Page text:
The ‘What’s Cooking’ study in conjunction with The University of Melbourne, is the first to measure long-term impact in the Foundation’s 15-year history. The results show that 84% of those surveyed agreed it had a positive impact on their lives, with 58% of these reporting it increased their enjoyment of school as well as an increased respect for fresh and seasonal produce.
A Department of Health and Ageing-funded national evaluation of the Stephanie Alexander Kitchen Garden National Program was undertaken between 2011-2012 by the Centre for Health Service Development at the Australian Health Services Research Institute, University of Wollongong. The evaluation confirmed the positive impacts of the Program. Students found the activities of the Program to be a positive context for learning across multiple subject areas. 96.7% of teacher respondents were very positive and provided numerous perspectives of the ways the Program was supportive of classroom learning.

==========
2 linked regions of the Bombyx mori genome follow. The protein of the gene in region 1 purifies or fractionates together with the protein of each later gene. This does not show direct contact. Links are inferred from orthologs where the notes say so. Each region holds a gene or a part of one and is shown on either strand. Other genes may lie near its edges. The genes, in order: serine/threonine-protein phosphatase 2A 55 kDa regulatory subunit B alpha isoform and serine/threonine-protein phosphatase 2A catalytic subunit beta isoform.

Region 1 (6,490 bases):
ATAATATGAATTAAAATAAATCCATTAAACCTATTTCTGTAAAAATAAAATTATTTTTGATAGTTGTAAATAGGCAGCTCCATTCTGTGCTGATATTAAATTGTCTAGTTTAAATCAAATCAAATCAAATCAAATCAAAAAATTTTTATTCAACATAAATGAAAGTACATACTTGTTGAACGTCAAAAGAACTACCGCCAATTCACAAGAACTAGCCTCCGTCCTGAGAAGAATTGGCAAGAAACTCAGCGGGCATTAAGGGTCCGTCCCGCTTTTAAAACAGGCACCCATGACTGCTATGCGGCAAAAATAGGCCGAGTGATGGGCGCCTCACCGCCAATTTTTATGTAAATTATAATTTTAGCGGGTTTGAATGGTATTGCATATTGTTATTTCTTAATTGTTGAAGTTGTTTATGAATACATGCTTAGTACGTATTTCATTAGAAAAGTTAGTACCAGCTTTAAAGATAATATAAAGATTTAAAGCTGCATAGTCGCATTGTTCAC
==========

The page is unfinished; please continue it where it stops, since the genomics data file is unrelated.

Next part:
An evaluation of the Stephanie Alexander Kitchen Garden Program was undertaken between 2007 and 2009, by a joint research team from the Faculty of Health, Medicine, Nursing & Behavioural Sciences, Deakin University and the McCaughey Centre: VicHealth Centre for the Promotion of Mental Health and Community Wellbeing, University of Melbourne. The findings were extremely positive and demonstrated that the Kitchen Garden Program is encouraging positive health behaviour change in participating children. The evaluation also showcased the transfer of benefits to the home and the broader community.